• Good insight Terry! That is a trap society has certainly push us toward! Some of he best times are when I just admit I don’t know the answer but we trust together!

  5. I really needed this tonight as my 10 year old daughter was told today that she would be unable to participate in basketball and ski club which both had just started for the season…She broke her cortex on her pinky toe and it is broke into her growth plate….It broke my heart to see my baby sobbing to not be able to do these winter events with her friends especially since she is a very active/busy little girl…..Thanks Arvil

    • Sherrie – times like these can really be a special time for you both. Not having all the answers but learning to trust he process together is so important for her to experience WITH you! I pray she has a quick recovery and you both can learn a few things along the way. I know we sure have!

  6. Excellent insight, I enjoyed it. It is so hard to see your kids miss opportunities, but God never leaves them out of the equation. He provides bigger better life lessons that endure no matter how hard.
    Vonda

    • Thanks Vonda – Times like these certainly give parents the opportunity to engage. Missed opportunities can be the best opportunities for us to example faith and trust in Him and the processes of life!

      • Yes, as you know with Sadie’s two brain surgeries and two knee surgeries we have been stretched. It is so sweet to see your child press into God and depend on Him in a very mature way because of their own adversity. A chance to see the seeds start to bloom.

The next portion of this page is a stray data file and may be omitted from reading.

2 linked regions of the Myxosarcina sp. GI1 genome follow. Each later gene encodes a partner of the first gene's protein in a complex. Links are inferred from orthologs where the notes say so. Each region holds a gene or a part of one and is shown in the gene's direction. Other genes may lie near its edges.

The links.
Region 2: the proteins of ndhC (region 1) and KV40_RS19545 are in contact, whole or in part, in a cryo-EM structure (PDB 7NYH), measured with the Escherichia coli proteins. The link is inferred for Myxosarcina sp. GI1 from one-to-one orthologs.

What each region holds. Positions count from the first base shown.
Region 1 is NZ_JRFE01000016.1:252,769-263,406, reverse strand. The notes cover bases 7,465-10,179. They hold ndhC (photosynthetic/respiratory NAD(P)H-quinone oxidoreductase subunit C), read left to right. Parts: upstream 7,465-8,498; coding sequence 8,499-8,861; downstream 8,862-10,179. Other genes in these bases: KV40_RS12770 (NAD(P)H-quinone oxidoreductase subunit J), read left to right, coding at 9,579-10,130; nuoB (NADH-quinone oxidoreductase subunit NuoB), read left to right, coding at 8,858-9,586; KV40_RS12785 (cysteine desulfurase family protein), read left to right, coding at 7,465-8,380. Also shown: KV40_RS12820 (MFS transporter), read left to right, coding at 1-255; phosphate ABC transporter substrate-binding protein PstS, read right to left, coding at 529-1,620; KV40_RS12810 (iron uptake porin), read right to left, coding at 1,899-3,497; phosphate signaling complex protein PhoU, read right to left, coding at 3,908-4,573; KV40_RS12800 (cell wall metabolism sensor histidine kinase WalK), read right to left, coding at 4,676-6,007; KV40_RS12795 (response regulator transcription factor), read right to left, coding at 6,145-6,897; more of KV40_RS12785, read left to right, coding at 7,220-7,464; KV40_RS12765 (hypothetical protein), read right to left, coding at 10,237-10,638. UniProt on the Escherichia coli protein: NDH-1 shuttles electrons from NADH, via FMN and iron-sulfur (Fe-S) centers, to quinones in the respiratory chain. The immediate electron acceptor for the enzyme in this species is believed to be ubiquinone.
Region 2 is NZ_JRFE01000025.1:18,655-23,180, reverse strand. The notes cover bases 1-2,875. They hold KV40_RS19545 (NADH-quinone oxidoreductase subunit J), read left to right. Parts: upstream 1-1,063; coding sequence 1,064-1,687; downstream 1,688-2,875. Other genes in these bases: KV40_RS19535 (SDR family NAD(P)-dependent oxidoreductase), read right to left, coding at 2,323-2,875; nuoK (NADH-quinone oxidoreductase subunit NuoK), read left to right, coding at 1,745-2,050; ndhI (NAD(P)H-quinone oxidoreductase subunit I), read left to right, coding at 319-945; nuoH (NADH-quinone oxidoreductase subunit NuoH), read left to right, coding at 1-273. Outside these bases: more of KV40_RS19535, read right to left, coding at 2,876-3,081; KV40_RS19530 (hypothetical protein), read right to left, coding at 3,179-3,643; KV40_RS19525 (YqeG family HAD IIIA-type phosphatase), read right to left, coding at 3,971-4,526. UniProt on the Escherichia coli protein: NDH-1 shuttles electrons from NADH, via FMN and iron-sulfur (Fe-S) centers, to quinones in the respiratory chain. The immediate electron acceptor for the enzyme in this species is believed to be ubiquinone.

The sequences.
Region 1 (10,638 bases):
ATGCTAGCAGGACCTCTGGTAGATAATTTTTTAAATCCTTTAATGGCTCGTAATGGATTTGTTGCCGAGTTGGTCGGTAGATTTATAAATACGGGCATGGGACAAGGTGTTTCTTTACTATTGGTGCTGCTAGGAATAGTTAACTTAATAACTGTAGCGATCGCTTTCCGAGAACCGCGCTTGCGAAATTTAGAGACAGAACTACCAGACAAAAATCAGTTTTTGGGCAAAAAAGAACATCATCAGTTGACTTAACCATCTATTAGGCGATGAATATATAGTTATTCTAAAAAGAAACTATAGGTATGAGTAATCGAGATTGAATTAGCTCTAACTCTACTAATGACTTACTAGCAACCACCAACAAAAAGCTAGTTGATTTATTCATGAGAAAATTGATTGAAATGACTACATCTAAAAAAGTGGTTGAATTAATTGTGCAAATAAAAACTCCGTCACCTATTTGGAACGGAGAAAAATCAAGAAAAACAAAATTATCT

• Everyone has a story …. You guys have such a compelling story! I DO celebrate with you when you see these seeds of devotion grow in your children! I’m thankful for every day!

  7. Thank you Arvil. So often we as parents fail to realize that some of life greatest lessons are learned through disappointment. Our kids need us to walk through those times with them. Great job!!

  8. Take some time to show empathy to your child!

    Even if your child’s disappointing event is not a big deal to you, it is important to them
    WOW DID THAT HIT ME SQUARE IN THE EYES!
    even with Abby my 6yr old. I have a bad habbit to point out the other person’s side, that has hurt my child and I never took the time to have empathny with my child first. Its like im saying they have no right to be sad or hurt.
    I think my words of trying to get them to see the other person side, would go over better if they see me caring about their feelings first.

    • Lisa – I also was the King of questioning what my child did to contribute to them being upset. I think that IS very healthy also!! It can keep them from manipulating the system where a sad face and a tear can blur the view of the parent not to see what REALLY happened. It is about balance, discernment, and them trust in your unwavering love.